21.04.2016 | Blog

Nepal: One Year After the Devastating Earthquake

How are the people today, what progress has been made? An update from Mathias Mogge, Executive Director Programmes.

One year after the devastating earthquake many people are still waiting for the promised reconstruction funds.
One year after the devastating earthquake many people are still waiting for the promised reconstruction funds. © Welthungerhilfe
Mathias Mogge Executive Director Programmes

We are in the middle of a project visit when all of a sudden the sky turns black and heavy rain pours from the sky. We seek shelter in a classroom which actually isn’t usable anymore because of many cracks in the walls and holes in the roof. We are slowly getting wetter and it feels cold. This is just a moment which gives us an idea how it may feel living in a tent or in a temporary shelter when the monsoon will soon come to Nepal.

One year after the devastating earthquake in Nepal, the situation is still difficult for most of the people who lost their homes. People are living in temporary shelters, little huts, tents, makeshift accommodation. The Nepalese government announced that every family who lost their home will receive 200,000 Nepalese Rupees, approx. 2,000 Euro, as a support to construct a new one. Unfortunately this money has been promised for months and people are still waiting for the disbursement while the monsoon with heavy rain is coming closer.

How people can benefit from Welthungerhilfe’s relief efforts?

I travelled to Nepal to better understand the situation for the Nepali people today and how people can benefit from Welthungerhilfe’s relief and development programmes. I first travelled to Ramechhap, one of the districts Welthungerhilfe has been working in for many years. Here, together with our partner Rural Reconstruction Nepal, we provided quick emergency relief a few days after the earthquake.

RRN distributed plastic sheets against the rain, hygiene kits and cash, so that people can buy food and other essentials. We quickly started to discuss with the population how to repair the damaged infrastructure: roads to improve access to the villages, water facilities and irrigation channels so that food production can start again.
Permanent houses are rarely rebuilt yet, because everyone is waiting for the government to make available their guidelines on how to reconstruct the houses, schools and clinics in an earthquake-proof way. Welthungerhilfe, too, has not yet been able to rebuild six public schools – like everyone else we are eagerly awaiting approval from the Nepal Reconstruction Agency.

"Reconstruction moves at snail's pace"

Even the Prime Minister is not happy about the lengthy disbursement of funds and the slow approval process when he says: "We are moving at snail’s pace in executing tasks related to reconstruction". A first attempt to disburse funds in a community has resulted in harsh conflicts, because certain community members claimed also to be victims of the earthquake.

This is a typical problem that all NGOs face after natural disasters. On the one hand, we would like to rebuild as soon as possible in order to help the victims to start a new life. On the other hand, the local government has to make sure that the aid is reaching those who are really in need and that in time of a crisis political or ethnical tensions are not being misused.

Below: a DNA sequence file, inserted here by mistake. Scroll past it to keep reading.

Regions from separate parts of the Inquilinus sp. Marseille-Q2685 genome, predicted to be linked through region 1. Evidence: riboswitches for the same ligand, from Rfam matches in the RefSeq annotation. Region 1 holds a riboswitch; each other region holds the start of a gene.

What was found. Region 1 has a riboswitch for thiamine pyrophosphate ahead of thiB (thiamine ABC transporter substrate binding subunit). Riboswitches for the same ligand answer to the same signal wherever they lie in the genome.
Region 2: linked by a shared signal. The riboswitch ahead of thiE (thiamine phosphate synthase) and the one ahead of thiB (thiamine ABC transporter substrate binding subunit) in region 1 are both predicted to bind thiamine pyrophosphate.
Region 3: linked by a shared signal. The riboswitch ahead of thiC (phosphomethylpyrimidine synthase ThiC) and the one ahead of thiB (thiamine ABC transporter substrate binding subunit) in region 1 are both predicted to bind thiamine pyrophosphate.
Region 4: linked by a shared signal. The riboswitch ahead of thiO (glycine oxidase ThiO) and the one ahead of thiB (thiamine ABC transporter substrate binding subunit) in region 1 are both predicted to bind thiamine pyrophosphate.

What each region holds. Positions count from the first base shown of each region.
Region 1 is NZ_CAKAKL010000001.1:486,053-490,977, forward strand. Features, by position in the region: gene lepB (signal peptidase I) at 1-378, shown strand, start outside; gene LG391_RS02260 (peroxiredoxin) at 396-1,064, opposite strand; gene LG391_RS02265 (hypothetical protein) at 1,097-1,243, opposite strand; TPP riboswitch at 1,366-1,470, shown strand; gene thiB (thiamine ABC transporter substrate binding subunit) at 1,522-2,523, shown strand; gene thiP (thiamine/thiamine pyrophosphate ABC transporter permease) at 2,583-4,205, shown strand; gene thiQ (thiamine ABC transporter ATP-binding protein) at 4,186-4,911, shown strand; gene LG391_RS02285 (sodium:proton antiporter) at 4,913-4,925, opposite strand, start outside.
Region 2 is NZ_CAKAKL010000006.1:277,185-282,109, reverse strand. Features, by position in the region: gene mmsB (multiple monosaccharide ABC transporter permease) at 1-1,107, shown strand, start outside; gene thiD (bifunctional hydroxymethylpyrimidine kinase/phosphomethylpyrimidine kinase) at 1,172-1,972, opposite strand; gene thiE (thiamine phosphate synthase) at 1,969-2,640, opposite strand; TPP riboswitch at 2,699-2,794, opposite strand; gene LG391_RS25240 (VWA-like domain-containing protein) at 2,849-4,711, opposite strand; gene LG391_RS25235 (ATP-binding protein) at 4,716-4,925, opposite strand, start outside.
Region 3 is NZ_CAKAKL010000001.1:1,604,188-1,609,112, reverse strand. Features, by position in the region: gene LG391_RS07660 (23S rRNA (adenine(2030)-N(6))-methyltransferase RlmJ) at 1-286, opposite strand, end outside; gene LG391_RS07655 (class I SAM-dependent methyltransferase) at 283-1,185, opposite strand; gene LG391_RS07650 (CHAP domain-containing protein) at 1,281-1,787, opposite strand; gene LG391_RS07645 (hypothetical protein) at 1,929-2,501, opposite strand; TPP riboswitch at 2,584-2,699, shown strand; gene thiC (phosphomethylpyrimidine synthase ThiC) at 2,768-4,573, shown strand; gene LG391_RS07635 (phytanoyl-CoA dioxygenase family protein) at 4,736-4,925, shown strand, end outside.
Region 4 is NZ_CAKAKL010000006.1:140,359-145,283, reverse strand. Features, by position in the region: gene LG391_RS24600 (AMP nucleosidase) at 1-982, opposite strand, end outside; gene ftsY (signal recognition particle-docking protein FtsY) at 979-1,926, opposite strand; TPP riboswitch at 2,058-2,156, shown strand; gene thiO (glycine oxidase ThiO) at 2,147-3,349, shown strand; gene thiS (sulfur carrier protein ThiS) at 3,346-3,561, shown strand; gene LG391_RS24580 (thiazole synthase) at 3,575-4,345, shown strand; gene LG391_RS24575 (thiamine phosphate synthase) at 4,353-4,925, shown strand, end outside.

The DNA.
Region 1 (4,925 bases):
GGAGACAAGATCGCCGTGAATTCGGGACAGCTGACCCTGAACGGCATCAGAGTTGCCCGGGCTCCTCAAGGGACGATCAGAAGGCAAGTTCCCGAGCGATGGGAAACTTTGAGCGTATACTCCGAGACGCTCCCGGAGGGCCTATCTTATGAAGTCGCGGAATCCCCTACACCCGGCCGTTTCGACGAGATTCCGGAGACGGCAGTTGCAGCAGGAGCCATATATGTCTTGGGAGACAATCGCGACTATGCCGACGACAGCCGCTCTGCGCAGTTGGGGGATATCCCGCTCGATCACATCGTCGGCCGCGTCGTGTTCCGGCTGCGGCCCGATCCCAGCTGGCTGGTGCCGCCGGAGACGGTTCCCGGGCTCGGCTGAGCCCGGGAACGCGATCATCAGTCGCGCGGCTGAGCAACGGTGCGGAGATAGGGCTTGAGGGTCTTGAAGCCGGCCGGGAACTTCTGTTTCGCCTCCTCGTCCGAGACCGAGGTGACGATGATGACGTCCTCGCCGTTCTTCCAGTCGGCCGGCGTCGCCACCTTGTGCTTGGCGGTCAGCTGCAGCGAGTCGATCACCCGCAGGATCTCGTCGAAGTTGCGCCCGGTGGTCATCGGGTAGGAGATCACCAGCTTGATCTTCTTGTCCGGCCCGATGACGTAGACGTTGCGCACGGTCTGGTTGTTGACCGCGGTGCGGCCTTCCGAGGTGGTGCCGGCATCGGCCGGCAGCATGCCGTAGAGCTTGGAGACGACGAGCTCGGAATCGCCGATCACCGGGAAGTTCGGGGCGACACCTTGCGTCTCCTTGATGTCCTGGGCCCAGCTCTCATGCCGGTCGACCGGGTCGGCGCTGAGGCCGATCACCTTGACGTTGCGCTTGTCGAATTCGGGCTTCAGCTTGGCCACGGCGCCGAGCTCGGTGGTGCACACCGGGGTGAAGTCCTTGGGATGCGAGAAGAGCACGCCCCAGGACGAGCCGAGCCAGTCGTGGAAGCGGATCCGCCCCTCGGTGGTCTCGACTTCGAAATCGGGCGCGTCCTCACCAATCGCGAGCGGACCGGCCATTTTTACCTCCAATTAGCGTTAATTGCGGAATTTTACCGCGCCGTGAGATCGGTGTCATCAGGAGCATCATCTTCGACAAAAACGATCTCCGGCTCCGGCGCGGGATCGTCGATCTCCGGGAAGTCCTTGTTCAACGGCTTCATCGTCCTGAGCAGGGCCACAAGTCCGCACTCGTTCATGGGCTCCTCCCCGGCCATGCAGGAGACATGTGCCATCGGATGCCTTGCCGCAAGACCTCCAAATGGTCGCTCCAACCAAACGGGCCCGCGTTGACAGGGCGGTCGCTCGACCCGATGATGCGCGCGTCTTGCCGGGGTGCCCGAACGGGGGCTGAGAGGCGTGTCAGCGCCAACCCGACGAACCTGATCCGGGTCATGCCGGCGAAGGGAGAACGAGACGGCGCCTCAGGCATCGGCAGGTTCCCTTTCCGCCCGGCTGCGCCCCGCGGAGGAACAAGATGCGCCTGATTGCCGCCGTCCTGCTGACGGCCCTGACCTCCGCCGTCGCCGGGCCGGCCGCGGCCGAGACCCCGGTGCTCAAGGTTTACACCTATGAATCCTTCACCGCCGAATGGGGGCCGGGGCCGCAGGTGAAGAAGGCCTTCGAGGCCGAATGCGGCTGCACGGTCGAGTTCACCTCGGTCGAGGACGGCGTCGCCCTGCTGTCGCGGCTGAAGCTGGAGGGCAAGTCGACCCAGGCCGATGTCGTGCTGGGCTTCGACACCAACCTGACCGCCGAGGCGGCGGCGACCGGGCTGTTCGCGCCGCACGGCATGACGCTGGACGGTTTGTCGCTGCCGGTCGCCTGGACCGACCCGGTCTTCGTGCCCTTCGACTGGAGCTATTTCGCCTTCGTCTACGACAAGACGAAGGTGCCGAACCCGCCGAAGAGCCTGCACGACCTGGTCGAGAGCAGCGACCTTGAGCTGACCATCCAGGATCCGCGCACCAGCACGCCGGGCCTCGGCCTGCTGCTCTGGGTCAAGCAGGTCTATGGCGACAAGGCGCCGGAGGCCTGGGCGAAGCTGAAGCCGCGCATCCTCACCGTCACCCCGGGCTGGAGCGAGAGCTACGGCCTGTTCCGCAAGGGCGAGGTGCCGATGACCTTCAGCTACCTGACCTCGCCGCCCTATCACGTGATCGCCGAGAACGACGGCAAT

Especially children suffer from undernutrition

My second trip goes south to the Chitwan District. A vibrant District close to the Indian border with high economic activity, but with communities which have not yet benefitted from the development. The Chipang people live in the mountains, very difficult to reach, and farm on small pieces of land. We found high undernutrition rates among women and children. Therefore, we have started nutrition and farming programmes in cooperation with partners. Women learn about...

Cultivating fruits and vegetables, rearing pigs and goats, and farming fish in ponds give farmers the possibility to sell part of their produce and improve the diet of their family at the same time.

These efforts have improved the nutrition situation considerably, however we could also witness that there are still families we could not reach yet. We visited a couple that had married when he was 15 and she was 14. They have seven children today, the youngest just born. The children were not well nourished, the farm of the family appeared to be very poor. What can we do to change the life of this family? Our colleagues will pass by the house again next week and try to explore further what has happened to them and how we can integrate them better in the current programme.

"I am leaving Nepal with mixed feelings"

I am convinced that we make a sensible contribution to the most marginalized and vulnerable people in very remote areas of the country. We work with small-scale farmers and together with our partners we are looking for ways out of hunger and poverty together with the communities. However, the political landscape is complicated in Nepal, administration is heavy, infrastructure needs to be built and rebuilt. A lot of young people migrate to the Gulf States, to India or other countries in order to find work work and send money home. For their home country, this also means a huge drain of human resources, of ideas and inspiration which is very much needed in Nepal. It is not easy for Nepal to assert itself between the two superpowers China and India.

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